University of Texas Medical Branch (UTMB) professors Frederick Murphy and Thomas Ksiazek were recently awarded a Lifetime Achievement Award at the sixth annual International Symposium on Filoviruses.
"This award represents the culmination of a lifetime of scientific discovery and leadership in addressing one of the most challenging emerging diseases of our time," James LeDuc, the director of the Galveston National Laboratory at UTMB, said.
Filoviruses include Ebola and Marburg, which cause death in 50 to 90 percent of people infected.
Murphy helped discover filoviruses and prepared the first electron micrograph that showed the virus particles. He came to UTMB in 2005 after working in prominent positions at the CDC and the National Center for Infectious Diseases. He is a member of the Institute for Human Infections and Immunity, the Center for Biodefense and Emerging Infectious Diseases, the Galveston National Laboratory and the McLaughlin Endowment for Infection and immunity.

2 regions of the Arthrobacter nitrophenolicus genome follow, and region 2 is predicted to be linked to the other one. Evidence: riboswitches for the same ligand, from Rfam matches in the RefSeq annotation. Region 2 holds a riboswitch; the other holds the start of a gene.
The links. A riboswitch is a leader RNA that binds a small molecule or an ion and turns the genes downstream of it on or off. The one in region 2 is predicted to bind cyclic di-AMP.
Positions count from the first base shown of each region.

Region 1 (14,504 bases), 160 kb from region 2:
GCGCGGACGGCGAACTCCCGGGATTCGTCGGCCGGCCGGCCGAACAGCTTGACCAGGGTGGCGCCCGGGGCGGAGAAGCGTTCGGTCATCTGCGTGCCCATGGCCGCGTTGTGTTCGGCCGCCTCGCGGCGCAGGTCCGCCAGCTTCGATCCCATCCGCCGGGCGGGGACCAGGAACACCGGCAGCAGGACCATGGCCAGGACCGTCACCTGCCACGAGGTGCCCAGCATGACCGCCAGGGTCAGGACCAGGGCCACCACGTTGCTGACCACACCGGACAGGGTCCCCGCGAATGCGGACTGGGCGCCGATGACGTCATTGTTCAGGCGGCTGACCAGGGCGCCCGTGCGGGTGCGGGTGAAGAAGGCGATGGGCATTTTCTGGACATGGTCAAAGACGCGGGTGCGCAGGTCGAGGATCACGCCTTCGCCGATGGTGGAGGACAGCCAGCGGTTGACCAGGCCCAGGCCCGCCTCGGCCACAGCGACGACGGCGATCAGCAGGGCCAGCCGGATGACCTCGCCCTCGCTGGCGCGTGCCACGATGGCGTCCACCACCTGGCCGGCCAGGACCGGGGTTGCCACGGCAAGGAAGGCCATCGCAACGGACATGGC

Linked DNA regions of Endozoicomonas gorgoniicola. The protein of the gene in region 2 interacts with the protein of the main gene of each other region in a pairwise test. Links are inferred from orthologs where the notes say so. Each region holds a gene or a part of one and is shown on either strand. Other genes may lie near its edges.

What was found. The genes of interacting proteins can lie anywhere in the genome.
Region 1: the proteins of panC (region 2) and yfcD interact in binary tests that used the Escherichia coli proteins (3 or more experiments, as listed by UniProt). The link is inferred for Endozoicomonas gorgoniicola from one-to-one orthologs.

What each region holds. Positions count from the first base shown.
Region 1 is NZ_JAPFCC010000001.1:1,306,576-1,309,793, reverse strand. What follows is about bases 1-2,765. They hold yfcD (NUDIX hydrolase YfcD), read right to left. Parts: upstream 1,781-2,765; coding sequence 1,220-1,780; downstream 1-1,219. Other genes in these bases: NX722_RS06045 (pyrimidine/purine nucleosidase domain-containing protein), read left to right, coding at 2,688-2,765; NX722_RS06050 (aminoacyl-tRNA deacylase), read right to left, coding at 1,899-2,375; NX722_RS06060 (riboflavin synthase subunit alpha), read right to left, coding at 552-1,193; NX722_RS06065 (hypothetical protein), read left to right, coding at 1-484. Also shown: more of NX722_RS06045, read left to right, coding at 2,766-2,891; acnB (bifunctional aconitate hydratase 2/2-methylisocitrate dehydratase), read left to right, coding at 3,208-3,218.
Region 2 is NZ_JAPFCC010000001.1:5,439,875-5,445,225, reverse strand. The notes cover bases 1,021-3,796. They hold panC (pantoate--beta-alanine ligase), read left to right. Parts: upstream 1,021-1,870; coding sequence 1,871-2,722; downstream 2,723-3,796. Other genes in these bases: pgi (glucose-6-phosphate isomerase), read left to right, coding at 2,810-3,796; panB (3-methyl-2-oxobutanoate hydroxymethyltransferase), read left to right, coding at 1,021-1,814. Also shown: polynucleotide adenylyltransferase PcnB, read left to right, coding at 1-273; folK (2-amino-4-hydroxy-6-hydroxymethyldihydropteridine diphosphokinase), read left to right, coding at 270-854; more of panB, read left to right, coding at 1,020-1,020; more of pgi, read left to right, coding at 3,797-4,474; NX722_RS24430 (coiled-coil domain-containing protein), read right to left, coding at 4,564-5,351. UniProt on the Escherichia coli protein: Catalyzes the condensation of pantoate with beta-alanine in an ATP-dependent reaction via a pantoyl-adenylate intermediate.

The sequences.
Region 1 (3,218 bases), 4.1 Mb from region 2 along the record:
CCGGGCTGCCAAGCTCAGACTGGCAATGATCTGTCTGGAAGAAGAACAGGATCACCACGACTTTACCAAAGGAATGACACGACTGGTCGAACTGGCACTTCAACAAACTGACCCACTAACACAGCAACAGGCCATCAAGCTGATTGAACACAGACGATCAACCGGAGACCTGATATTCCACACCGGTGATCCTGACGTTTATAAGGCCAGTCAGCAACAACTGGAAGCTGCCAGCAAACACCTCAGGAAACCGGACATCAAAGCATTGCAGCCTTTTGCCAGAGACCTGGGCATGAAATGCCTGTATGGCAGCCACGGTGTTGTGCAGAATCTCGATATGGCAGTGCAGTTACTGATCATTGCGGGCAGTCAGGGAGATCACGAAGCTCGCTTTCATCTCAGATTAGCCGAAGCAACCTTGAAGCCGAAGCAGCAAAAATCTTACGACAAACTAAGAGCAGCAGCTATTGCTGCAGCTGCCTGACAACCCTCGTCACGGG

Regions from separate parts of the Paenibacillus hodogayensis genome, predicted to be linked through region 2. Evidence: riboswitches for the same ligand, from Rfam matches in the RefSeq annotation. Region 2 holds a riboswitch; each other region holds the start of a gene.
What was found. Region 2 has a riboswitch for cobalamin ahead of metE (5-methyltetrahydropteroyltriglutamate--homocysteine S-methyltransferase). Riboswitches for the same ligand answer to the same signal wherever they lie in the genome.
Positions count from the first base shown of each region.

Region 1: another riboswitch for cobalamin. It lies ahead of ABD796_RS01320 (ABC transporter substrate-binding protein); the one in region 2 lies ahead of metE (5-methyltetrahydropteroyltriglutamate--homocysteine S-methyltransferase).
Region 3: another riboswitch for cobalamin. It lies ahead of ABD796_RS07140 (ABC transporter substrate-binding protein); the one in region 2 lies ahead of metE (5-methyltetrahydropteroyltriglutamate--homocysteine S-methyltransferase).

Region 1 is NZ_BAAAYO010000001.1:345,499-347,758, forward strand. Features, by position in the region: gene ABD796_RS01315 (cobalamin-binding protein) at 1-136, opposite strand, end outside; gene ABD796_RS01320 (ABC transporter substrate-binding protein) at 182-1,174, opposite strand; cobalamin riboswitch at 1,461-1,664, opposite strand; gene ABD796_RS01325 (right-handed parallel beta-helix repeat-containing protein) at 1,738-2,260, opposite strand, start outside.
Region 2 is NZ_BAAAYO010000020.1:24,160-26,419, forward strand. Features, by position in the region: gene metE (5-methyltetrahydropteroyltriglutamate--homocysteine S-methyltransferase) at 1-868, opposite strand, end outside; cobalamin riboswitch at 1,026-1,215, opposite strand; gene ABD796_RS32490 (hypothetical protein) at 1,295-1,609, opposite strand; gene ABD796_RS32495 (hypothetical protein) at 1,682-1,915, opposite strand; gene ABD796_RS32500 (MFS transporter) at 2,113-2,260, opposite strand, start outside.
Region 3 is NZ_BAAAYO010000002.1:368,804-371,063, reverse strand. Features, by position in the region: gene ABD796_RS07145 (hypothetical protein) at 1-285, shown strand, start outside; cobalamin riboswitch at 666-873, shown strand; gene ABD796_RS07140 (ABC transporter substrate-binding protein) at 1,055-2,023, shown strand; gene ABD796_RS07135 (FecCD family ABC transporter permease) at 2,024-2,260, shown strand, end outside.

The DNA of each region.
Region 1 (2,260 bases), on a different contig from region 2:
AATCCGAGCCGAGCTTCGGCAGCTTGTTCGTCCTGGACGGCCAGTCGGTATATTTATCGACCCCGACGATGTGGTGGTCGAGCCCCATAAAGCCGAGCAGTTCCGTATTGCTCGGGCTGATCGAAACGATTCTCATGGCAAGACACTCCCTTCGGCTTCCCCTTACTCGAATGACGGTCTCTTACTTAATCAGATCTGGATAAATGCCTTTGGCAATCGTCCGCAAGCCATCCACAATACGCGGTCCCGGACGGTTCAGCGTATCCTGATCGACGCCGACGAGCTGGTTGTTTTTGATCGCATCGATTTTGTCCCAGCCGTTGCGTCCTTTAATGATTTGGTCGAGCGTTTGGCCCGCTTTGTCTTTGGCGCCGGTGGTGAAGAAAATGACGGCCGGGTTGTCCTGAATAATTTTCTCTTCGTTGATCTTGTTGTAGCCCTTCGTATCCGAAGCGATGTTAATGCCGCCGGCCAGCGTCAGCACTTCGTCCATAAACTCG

Ksiazek led the Centers for Disease Control and Prevention's response to nearly every Ebola or Marburg outbreak in Africa since 1995. He is the Galveston National Laboratory director of high containment operations and direct the National Biodefense Training Center. Prior to arriving at UTMB in 2008, Ksiazek was chief of the CDC Special Pathogens Branch, where he developed and coordinated responses to deadly pathogen outbreaks.
Murphy and Ksiazek have provided insight critical to understanding filoviruses and controlling outbreaks of disease.